The Bar & Bat Mitzvah Sec­tion

5 New Es­says About an Old Rit­ual

Forward Magazine - - Contents - By Philip Eil, Jane Eis­ner, Rabbi Ben­jamin Gold­schmidt, Amy Oringel and Sharon Pomer­antz

Few in­sti­tu­tions rep­re­sent the Amer­i­can Jewish com­mu­nity like the bar and bat mitzvah. It would be sur­pris­ing, given this cul­tural em­pha­sis, if this rit­ual turned out to be al­most as mod­ern as the elab­o­rate par­ties that sur­round it. And yet, this is the case. Iron­i­cally, this most iconic rit­ual has very lit­tle ba­sis in Jewish texts. Many ar­ti­cles have been writ­ten about the van­ity and ex­penses of the bar mitzvah party. But what about the rit­ual it­self?

In­ter­est­ingly, there is not one word in the To­rah that men­tions the bar mitzvah. Even in the Mishna and Tal­mud, there is ab­so­lutely no dis­cus­sion of the ac­tual cer­e­mony — in stark con­trast to the wed­ding cer­e­mony or even Pidyon Haben for the first born male son, both of which have lengthy dis­cus­sions in the Tal­mud de­voted to their ex­e­cu­tion.

Not so when it comes to bar mitzvah cel­e­bra­tions. In­stead of guide­lines for the oc­ca­sion, we have time­lines for the re­spon­si­bil­i­ties of be­com­ing a young Jewish adult, and for how to pre­pare for these re­spon­si­bil­i­ties. For ex­am­ple, an early men­tion of the bar mitzvah oc­curs in the “Ethics of Our Fa­thers,” in which Ye­hu­dah ben Teima gives a time­line of Jewish ed­u­ca­tion, and says that a young man must be­gin ob­serv­ing the com­mand­ments at 13. Or take the Tal­mud in Yoma, which dis­cusses how one should start prac­tic­ing fast­ing in ad­vance of be­com­ing an adult. The Tal­mud in Nid­dah tells us the first mitzvah a child must ob­serve is to keep vows a year be­fore be­com­ing of age, the greatest prepa­ra­tion for adult­hood be­ing the un­der­stand­ing that words are pow­er­ful and ab­so­lutely bind­ing.

But none of these men­tions the oc­ca­sion of be­com­ing a bar mitzvah (lit­er­ally, a son of mitz­vahs). In­deed, so hid­den is any men­tion of a cer­e­mony that the 16th-cen­tury rabbi of Lublin, Shlomo Luria, went look­ing for dis­cus­sion of the bar mitzvah in his mag­num opus “The Sea of Solomon.” All he could find was a tal­mu­dic dis­cus­sion about Rav Yosef, who was blind. Rav Yosef said that if he found out blind peo­ple were ob­li­gated to keep the mitzvot, he would make a yama tava ler­a­banan, a “great cel­e­bra­tion for the rab­bis.” From here we learn that the day one be­comes ob­li­gated to keep the com­mand­ments, one ought to cel­e­brate.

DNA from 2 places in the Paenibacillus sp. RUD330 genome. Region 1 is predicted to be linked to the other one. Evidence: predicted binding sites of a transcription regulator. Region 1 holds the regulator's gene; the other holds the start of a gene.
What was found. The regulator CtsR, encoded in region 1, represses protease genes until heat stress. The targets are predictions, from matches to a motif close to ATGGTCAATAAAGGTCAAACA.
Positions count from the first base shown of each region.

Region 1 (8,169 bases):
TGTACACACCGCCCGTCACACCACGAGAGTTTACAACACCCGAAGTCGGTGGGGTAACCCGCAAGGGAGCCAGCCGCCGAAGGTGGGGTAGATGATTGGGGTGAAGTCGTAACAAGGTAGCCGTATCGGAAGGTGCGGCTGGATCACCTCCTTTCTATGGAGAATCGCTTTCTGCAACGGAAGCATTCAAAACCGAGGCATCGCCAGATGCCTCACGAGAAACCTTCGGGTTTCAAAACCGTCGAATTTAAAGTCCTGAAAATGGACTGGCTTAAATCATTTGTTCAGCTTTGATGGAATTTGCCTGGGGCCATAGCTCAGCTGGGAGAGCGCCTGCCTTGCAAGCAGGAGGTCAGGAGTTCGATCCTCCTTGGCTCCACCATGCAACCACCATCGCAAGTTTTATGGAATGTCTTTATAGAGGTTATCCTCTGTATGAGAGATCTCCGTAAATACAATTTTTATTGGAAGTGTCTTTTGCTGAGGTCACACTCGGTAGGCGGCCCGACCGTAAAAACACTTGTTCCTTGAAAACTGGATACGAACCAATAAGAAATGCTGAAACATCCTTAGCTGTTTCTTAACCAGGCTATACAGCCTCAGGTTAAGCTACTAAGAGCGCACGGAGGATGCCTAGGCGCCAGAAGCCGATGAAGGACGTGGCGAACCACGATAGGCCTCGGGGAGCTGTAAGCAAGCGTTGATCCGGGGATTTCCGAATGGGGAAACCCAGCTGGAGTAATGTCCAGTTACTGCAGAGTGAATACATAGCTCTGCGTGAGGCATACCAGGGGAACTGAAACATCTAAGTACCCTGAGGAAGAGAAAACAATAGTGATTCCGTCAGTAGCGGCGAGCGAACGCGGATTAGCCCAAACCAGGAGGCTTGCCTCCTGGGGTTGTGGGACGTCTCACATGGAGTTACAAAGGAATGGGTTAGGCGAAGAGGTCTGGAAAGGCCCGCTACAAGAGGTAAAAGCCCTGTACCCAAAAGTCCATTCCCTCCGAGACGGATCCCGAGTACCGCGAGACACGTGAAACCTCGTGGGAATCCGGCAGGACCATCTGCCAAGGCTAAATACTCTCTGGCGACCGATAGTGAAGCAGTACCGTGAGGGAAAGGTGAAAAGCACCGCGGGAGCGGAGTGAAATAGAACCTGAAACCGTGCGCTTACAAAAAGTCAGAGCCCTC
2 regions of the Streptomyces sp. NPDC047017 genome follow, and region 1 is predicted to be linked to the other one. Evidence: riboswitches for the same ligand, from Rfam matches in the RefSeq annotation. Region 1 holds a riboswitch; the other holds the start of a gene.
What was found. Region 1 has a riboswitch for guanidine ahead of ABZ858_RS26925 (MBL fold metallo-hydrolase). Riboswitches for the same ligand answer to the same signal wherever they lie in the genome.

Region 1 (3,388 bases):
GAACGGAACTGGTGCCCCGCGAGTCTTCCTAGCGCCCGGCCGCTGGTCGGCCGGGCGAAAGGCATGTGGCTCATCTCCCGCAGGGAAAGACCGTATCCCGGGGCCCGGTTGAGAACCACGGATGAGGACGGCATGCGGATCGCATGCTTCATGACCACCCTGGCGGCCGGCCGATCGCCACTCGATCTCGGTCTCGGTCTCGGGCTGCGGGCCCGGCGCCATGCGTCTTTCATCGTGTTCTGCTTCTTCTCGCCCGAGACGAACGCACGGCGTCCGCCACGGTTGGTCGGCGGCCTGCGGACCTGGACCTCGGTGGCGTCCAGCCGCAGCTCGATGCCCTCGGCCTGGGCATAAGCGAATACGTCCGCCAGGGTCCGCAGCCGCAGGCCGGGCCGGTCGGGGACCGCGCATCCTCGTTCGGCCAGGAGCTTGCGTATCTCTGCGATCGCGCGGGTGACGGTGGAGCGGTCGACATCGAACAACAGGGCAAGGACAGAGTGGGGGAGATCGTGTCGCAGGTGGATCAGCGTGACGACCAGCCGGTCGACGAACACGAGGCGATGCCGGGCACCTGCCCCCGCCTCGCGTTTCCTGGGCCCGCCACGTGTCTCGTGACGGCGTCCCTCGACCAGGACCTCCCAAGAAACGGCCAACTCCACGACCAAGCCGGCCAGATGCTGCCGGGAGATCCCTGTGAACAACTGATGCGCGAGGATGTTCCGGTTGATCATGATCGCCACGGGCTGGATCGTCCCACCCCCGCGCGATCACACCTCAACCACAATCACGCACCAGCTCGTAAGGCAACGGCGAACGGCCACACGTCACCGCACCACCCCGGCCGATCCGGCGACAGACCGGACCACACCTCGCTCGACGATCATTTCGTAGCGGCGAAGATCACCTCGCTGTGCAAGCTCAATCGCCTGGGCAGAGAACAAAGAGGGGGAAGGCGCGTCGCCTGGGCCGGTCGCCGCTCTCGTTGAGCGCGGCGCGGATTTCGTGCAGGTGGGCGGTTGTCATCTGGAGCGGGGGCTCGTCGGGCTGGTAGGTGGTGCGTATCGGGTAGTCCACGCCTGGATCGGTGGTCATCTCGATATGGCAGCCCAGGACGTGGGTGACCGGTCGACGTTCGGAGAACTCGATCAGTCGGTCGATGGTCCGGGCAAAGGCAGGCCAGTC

And that’s it — the only men­tion of Amer­ica’s most pop­u­lar Jewish party in over 2,700 pages of Tal­mud.

Yet to­day, de­spite the scant tex­tual pre­text, the bar mitzvah cer­e­mony has be­come the cen­ter of the en­tire cur­ricu­lum of many He­brew schools. Since we in­sist that the chil­dren read from the To­rah, they have to learn the can­til­la­tions, and they have to have a strong back­ground in He­brew lan­guage. Some syn­a­gogues have 20-page bar/bat mitzvah hand­books, with dead­lines for pay­ment and fees; a time­line of tu­tor­ing, re­hearsals and manda­tory meet­ings; not to men­tion an op­por­tu­nity for spon­sor­ing the flow­ers on the bimah.

Just as there’s lit­tle tex­tual back­ing for the cer­e­mony, there’s none at all for read­ing from the To­rah. As a pul­pit rabbi, I have the priv­i­lege of guid­ing many chil­dren to­ward their bar and bat mitz­vahs, and I see far too many par­ents plac­ing a dis­pro­por­tion­ate em­pha­sis on chant­ing the To­rah read­ing. I see par­ents get frus­trated at their chil­dren for not study­ing the melody and can­til­la­tion marks se­ri­ously.

I don’t want to un­der­mine the great tra­di­tion of read­ing from the To­rah and the sense of pride it can give a child. But what hap­pens to the kids who are not mu­si­cal? Or those who are just not good with lan­guages, es­pe­cially when taught in an after-school set­ting, when they are ex­hausted? What hap­pens when the Ju­daism they are pre­sented with is pred­i­cated on skills they may not have?